Federal Appeals Court Hears Arguments Against Virginia Marriage Ban
A federal appeals court will hear extended arguments today in a challenge to Virginia’s constitutional and statutory bans on marriage for same-sex couples.
A federal judge struck down the bans in February in Bostic v. Rainey, a case brought by two couples in Norfolk who are represented by attorneys Ted Olson and David Boies. The American Civil Liberties Union, the ACLU of Virginia, Lambda Legal, and the law firm Jenner and Block represent a certified class of all same-sex couples in the state and joined the Bostic appeal to present arguments on the class’s behalf. That class action was initially filed last August on behalf of Joanne Harris and Jessica Duff of Staunton and Christy Berghoff and Victoria Kidd of Winchester.
Learn more about Lambda Legal's fight for marriage equality in Virginia
Love Unites US: Virginia
Joanne Harris said:
We’re hopeful that we’ll finally be able to pledge our love to each other like any other couple that’s ready to make that commitment. Jessi and I are completely devoted to each other, and it’s important to us and to our son that our family is recognized in Virginia with all the dignity and protections that only come with marriage.
Harris and Duff have been together for 11 years and are raising a five-year-old son, Jabari. They had a commitment ceremony in 2011. Berghoff and Kidd were married in Washington, DC two years ago, but are considered single in their home state of Virginia. They have a one-year-old daughter, Lydia.
James Esseks, the director of the ACLU Lesbian Gay Bisexual and Transgender Project, will argue for the class during the hearing. Olson will argue for the Bostic plaintiffs and Stuart Raphael, the solicitor general, will argue for the commonwealth.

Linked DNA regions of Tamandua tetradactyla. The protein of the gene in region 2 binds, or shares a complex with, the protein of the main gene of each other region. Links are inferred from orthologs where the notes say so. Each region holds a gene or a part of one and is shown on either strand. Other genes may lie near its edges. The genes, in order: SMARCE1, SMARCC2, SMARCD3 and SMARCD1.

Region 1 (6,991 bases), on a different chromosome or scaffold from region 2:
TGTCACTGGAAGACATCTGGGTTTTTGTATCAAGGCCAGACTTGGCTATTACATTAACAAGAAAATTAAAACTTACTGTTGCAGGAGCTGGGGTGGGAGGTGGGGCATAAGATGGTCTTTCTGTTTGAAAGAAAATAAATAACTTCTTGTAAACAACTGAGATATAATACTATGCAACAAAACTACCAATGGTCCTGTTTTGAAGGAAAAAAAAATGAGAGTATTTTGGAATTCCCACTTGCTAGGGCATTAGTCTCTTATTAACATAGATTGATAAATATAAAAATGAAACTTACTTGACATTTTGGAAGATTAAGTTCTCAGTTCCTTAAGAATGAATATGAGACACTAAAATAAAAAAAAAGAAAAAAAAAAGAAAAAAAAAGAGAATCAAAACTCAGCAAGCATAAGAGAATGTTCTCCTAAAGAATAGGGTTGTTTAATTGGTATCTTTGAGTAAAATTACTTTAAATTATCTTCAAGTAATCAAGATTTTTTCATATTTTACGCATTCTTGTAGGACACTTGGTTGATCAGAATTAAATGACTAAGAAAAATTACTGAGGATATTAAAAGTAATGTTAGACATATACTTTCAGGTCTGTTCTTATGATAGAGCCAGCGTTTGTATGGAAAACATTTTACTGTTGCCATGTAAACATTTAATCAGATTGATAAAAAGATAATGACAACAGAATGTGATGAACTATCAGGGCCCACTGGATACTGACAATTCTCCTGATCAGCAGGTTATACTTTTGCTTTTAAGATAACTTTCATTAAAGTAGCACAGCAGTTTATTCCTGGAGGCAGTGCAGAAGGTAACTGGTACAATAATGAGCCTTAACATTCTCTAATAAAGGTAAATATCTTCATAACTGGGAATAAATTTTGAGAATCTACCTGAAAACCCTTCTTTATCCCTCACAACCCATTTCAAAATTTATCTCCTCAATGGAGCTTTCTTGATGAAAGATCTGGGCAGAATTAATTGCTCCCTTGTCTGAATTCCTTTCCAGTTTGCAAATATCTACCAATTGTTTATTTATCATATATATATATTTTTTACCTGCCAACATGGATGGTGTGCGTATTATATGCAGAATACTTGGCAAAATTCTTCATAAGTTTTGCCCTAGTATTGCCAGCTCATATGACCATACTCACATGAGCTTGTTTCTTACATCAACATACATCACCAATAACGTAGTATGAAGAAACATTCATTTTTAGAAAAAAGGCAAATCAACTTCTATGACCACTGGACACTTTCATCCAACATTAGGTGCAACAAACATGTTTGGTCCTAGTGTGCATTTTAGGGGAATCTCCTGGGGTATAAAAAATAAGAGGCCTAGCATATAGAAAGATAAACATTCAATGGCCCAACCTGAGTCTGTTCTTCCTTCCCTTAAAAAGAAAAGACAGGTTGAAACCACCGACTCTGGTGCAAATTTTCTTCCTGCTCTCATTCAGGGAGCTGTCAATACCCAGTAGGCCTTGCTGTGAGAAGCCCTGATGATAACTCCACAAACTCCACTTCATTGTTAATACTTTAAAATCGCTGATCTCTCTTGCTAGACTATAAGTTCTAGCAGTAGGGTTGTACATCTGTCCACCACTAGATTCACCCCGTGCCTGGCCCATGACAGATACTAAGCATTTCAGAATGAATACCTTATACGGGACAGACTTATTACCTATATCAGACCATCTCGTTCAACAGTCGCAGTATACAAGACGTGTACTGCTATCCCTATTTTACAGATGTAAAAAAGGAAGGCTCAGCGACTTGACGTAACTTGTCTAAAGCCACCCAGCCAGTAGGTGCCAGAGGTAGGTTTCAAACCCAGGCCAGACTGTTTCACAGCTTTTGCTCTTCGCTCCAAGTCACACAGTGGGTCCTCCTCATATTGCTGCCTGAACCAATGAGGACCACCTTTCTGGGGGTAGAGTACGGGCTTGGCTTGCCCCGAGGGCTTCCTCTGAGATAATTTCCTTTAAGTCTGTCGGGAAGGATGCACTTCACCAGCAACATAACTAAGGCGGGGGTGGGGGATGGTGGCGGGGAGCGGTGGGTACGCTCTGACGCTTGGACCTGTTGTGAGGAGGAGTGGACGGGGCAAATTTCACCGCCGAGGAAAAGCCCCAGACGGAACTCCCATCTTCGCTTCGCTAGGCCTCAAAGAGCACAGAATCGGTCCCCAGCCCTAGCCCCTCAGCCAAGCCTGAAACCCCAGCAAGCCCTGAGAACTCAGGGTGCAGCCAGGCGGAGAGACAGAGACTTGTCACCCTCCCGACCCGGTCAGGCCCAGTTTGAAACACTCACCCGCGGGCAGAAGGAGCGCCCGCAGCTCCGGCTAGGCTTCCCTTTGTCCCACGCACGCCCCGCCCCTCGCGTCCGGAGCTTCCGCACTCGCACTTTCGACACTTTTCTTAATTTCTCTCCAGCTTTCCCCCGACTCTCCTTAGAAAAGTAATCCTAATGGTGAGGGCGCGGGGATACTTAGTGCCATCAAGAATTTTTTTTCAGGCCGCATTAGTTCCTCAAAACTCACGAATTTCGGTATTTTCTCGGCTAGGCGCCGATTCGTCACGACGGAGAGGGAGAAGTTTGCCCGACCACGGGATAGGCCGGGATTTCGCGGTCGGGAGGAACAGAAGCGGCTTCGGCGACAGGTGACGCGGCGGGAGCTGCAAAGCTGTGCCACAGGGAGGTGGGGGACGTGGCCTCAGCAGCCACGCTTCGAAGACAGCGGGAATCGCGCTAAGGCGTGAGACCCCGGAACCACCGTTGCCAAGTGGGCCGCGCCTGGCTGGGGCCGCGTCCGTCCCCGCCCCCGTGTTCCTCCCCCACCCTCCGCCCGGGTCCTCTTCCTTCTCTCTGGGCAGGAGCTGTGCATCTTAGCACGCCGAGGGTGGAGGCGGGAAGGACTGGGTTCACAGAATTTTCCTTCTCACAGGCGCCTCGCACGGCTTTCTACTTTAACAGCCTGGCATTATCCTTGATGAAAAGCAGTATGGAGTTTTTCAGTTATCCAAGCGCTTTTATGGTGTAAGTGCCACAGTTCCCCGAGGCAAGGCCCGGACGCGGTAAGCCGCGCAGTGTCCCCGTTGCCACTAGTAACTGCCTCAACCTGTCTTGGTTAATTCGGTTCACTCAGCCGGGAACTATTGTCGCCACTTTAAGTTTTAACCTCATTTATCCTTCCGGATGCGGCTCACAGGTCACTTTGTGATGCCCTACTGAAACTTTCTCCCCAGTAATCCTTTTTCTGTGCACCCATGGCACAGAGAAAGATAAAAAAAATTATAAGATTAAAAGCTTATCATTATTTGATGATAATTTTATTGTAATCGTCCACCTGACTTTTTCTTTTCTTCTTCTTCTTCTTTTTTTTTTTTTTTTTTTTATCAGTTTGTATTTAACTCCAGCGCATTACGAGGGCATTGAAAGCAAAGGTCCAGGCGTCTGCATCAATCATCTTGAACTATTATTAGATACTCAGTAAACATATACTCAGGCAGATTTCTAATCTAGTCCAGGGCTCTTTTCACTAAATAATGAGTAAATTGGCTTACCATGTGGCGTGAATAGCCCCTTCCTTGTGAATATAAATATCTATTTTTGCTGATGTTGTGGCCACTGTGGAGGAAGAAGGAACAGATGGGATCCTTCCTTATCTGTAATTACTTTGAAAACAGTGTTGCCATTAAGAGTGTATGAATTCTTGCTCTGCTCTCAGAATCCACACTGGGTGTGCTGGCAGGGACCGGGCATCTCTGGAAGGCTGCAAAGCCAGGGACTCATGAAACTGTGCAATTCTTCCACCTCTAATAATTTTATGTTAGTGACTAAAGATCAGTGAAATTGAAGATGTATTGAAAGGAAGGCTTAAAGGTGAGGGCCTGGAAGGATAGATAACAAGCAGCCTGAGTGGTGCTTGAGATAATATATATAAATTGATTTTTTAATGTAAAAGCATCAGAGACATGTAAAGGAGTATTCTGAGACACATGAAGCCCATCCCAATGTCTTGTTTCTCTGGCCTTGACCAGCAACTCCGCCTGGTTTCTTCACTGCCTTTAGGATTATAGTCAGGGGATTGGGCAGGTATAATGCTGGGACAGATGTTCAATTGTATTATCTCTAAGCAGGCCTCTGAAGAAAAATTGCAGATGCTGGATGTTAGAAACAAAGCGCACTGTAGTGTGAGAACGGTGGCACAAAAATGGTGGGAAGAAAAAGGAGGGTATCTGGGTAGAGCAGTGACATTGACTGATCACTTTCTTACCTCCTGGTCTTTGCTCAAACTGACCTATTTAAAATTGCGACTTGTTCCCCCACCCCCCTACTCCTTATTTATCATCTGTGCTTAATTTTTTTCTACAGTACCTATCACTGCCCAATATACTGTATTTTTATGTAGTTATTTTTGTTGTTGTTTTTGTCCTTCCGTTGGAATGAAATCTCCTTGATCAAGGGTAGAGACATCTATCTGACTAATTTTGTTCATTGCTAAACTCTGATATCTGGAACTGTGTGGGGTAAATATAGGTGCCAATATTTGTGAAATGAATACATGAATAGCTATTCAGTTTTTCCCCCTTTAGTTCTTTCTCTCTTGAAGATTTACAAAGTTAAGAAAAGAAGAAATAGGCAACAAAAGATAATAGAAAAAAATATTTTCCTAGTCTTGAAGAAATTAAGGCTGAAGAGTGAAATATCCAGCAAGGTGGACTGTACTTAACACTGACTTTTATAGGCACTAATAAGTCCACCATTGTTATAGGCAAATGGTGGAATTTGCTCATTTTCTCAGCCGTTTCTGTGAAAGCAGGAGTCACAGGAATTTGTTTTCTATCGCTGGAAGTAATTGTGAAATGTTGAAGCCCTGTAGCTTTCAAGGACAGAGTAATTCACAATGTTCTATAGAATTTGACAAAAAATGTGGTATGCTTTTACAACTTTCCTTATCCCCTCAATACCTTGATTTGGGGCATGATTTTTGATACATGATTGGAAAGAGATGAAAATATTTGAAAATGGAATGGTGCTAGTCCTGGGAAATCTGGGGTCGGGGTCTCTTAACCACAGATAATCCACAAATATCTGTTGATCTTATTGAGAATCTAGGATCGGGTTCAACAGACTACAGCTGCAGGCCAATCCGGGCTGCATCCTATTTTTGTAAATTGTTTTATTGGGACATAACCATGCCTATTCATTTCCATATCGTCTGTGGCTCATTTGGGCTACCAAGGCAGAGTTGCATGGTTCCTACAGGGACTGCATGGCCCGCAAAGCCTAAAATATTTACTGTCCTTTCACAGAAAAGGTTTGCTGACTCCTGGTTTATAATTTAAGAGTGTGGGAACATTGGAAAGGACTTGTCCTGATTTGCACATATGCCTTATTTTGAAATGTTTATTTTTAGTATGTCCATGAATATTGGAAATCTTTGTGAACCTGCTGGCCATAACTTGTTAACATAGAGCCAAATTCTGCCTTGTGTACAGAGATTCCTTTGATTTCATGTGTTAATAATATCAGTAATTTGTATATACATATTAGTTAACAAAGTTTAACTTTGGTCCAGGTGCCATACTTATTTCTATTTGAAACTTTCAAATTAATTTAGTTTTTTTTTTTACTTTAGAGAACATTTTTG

Greg Nevins, Lambda Legal Counsel, said:
We're in court today because thousands of Virginia’s same-sex couples and their families experience real, concrete harms when Virginia marks them as unequal. Barring same-sex couples from marriage is clearly unconstitutional. We do not want a country divided by unfairness and discrimination. Same-sex couples are in loving, committed relationships in every region of our nation and should be treated the same way, whether they live in Maine or Virginia.
James Esseks said:
All across the country courts are recognizing what a majority of Virginians already know -- that it's unfair to exclude same-sex couples from marriage. Today brings us one step closer to the day when all families are able to marry in their home states. Every family should know that they will be able to care for each other no matter what.
Today’s arguments were heard in the U.S. Court of Appeals for the Fourth Circuit. The ruling could affect not only all couples in Virginia, but couples in other states under the court’s jurisdiction, including West Virginia, North Carolina, and South Carolina.
This is the second federal court of appeals this year to hear arguments about the constitutionality of a state marriage ban. The U.S. Court of Appeals for the Tenth Circuit heard arguments in challenges to the Utah and Oklahoma bans last month. Marriage cases are also pending before federal appeals courts for the Fifth (a case from Texas), Sixth (cases from Ohio, Michigan, Kentucky, and Tennessee), and Ninth (a case from Nevada brought by Lambda Legal) Circuits.
Claire Guthrie Gastañaga, executive director of the ACLU of Virginia, said:
All Virginians should be able to marry the person they love. The families who are coming before the court today represent all of our loved ones, neighbors, and friends who just want the same recognition any family would want.
Read the press release.